Animal health and welfare

Animal Health and Welfare Act 2006, neutering, reporting animal cruelty and reporting an out-of-control dog.

Animal Health and Welfare Act 2006

The Animal Health and Welfare Act 2006 aims to: 

  • improve the welfare of animals 
  • make pet owners (whether permanent or temporary) more responsible for animal welfare 
  • give greater investigation and entry powers for police and local authority staff to deal with offences 

Owner responsibilities 

Anyone responsible for an animal must make sure it's looked after. This includes: 

  • a suitable environment 
  • a suitable diet 
  • the ability to show normal behaviour patterns such as exercising  
  • being housed with, or apart from, other animals 
  • being protected from pain, suffering, injury and disease 
  • being protected from heat in the summer months – see RSPCA information on how to look after your pet when it’s warm


Offences include the: 

  • mutilation of animals, like removing all or part of a dog's tail (other than for good medical reasons)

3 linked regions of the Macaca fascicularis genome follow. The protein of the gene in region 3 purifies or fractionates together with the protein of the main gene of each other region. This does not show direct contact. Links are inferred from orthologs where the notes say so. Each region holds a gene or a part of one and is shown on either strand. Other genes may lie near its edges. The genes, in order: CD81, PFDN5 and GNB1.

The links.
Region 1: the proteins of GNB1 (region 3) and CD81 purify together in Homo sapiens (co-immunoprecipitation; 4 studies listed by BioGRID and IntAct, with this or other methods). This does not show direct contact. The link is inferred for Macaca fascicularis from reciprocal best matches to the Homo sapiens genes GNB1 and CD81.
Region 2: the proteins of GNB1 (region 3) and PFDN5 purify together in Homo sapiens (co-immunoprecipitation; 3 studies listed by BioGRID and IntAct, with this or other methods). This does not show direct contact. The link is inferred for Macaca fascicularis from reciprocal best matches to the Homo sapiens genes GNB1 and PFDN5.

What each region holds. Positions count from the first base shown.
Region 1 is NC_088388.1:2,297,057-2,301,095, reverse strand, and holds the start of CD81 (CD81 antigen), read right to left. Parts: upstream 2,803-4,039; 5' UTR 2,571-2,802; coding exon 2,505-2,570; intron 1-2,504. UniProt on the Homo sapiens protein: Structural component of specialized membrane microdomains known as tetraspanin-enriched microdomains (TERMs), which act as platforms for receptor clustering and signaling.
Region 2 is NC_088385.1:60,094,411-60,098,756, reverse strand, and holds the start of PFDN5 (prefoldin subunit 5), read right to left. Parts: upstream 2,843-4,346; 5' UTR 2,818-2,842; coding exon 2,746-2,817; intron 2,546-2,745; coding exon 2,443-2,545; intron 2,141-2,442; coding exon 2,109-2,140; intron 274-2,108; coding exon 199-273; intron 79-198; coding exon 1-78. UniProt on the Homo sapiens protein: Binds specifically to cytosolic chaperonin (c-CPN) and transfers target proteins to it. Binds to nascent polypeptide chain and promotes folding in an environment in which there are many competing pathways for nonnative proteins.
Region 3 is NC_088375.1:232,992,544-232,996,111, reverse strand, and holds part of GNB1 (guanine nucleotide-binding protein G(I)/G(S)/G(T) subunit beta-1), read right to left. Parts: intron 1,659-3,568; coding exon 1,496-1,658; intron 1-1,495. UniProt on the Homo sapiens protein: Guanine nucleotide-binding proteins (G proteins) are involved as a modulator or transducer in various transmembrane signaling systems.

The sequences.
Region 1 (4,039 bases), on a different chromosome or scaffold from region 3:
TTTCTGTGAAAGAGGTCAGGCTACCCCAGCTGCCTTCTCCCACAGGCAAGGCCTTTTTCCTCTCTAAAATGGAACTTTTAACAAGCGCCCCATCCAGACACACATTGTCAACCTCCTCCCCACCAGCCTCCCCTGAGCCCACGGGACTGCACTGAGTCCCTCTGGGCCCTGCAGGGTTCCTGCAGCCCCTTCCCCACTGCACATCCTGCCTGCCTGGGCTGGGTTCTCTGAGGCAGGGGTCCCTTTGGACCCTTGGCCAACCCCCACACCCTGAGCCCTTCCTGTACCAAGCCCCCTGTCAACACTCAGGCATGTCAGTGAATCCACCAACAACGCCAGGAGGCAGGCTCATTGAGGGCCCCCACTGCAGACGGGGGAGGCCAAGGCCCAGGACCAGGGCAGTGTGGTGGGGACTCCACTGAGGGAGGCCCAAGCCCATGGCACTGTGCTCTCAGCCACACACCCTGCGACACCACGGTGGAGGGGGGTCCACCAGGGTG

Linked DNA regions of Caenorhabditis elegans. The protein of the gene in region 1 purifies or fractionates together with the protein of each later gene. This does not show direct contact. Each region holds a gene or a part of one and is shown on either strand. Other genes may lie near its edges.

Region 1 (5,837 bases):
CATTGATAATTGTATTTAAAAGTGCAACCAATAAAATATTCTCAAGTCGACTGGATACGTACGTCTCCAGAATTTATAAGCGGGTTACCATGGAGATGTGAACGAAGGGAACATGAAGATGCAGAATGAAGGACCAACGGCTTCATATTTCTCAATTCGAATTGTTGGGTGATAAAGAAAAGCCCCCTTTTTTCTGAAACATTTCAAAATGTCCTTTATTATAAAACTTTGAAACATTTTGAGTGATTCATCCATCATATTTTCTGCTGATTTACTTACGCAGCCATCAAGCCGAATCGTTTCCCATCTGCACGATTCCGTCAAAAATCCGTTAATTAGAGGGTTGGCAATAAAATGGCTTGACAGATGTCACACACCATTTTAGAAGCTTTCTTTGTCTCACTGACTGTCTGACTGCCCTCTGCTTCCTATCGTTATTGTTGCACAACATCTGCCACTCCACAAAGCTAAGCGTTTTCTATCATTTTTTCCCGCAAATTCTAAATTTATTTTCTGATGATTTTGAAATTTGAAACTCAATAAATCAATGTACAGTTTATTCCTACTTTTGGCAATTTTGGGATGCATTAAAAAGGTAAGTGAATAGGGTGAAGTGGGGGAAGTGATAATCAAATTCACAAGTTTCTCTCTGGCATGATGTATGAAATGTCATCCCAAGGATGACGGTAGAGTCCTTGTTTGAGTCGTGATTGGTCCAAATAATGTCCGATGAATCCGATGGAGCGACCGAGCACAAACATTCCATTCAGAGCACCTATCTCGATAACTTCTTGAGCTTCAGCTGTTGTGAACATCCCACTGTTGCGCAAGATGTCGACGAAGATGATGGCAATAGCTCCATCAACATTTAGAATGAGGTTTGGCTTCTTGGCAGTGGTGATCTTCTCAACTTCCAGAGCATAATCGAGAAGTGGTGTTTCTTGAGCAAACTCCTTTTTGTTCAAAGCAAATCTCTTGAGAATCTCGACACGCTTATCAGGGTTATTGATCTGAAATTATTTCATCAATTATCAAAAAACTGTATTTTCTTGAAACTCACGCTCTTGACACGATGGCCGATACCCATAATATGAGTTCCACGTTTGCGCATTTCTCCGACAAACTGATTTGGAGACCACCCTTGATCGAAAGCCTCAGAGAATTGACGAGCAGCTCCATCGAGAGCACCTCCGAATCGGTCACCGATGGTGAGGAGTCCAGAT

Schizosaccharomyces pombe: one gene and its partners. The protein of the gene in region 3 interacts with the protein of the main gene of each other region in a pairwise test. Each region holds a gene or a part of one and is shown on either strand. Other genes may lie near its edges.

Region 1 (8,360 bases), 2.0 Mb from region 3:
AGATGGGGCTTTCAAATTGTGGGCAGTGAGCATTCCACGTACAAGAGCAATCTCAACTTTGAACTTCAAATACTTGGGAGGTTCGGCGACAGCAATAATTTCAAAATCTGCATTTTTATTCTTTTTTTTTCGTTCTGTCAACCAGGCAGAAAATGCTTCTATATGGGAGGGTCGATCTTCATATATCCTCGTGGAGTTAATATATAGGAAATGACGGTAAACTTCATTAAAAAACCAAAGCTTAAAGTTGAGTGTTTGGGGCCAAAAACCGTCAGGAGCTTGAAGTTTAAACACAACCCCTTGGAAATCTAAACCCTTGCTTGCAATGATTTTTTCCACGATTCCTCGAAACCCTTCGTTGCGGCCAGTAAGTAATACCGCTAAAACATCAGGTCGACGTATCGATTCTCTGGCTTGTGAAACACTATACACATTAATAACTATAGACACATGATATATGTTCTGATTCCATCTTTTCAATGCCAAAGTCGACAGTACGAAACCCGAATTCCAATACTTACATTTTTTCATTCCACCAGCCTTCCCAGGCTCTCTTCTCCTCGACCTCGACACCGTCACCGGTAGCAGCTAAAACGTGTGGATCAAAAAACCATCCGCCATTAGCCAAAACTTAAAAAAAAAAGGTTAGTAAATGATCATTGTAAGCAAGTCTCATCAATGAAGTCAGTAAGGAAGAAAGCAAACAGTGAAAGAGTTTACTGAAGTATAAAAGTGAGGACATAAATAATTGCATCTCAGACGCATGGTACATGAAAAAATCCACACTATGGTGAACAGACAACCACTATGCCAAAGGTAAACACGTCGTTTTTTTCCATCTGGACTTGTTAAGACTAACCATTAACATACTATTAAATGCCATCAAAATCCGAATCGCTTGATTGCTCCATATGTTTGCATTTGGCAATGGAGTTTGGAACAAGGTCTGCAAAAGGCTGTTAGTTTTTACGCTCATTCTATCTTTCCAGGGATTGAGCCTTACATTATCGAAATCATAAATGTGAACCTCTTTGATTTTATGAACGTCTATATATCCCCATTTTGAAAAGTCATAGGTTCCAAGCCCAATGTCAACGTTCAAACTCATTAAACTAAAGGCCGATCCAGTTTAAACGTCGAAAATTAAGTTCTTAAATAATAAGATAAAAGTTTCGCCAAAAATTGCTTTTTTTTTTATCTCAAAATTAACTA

• selling or giving a pet as a prize to anyone under 16  


Depending on the type of offence and animals involved, enforcement is shared between the: 

  • RSPCA 
  • police 
  • local authorities 
  • Department for Environment, Food and Rural Affairs (DEFRA) 


It is recommended that you have your pet spayed or neutered. This means your pet will not reproduce.

We do not offer a neutering service. Please contact your local vet. 

See RSPCA information on neutering.

Free cat neutering

You may be eligible for free cat neutering. See London Cat Care & Control Consortium about free cat neutering

Reporting animal cruelty 

Contact the RSPCA to report animal cruelty.

Report an out of control dog 

You can contact the Metropolitan Police if you suspect: 

  • a dog is dangerously out of control  
  • the dog owner is using the animal as part of anti-social behaviour  

See information on how to report an out of control dog on the Metropolitan Police website.